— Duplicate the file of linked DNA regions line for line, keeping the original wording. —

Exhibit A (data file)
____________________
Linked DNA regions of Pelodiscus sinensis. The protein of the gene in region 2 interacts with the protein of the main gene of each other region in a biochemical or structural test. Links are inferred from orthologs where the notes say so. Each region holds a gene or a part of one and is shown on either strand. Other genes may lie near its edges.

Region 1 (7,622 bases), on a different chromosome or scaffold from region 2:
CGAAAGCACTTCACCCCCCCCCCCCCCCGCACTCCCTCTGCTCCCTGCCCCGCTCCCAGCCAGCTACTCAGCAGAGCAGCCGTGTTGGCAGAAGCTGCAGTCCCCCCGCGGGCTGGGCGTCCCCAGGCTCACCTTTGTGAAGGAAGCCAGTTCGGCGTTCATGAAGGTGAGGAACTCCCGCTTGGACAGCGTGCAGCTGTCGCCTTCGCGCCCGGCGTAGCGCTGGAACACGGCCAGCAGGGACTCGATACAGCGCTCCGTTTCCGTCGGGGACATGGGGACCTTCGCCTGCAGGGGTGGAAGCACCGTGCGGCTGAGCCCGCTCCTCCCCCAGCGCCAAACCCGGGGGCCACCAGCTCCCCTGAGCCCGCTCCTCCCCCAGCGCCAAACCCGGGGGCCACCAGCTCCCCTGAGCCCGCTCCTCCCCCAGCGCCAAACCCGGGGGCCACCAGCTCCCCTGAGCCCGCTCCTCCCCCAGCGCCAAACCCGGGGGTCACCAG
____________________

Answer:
Linked DNA regions of Pelodiscus sinensis. The protein of the gene in region 2 interacts with the protein of the main gene of each other region in a biochemical or structural test. Links are inferred from orthologs where the notes say so. Each region holds a gene or a part of one and is shown on either strand. Other genes may lie near its edges.

Region 1 (7,622 bases), on a different chromosome or scaffold from region 2:
CGAAAGCACTTCACCCCCCCCCCCCCCCGCACTCCCTCTGCTCCCTGCCCCGCTCCCAGCCAGCTACTCAGCAGAGCAGCCGTGTTGGCAGAAGCTGCAGTCCCCCCGCGGGCTGGGCGTCCCCAGGCTCACCTTTGTGAAGGAAGCCAGTTCGGCGTTCATGAAGGTGAGGAACTCCCGCTTGGACAGCGTGCAGCTGTCGCCTTCGCGCCCGGCGTAGCGCTGGAACACGGCCAGCAGGGACTCGATACAGCGCTCCGTTTCCGTCGGGGACATGGGGACCTTCGCCTGCAGGGGTGGAAGCACCGTGCGGCTGAGCCCGCTCCTCCCCCAGCGCCAAACCCGGGGGCCACCAGCTCCCCTGAGCCCGCTCCTCCCCCAGCGCCAAACCCGGGGGCCACCAGCTCCCCTGAGCCCGCTCCTCCCCCAGCGCCAAACCCGGGGGCCACCAGCTCCCCTGAGCCCGCTCCTCCCCCAGCGCCAAACCCGGGGGTCACCAG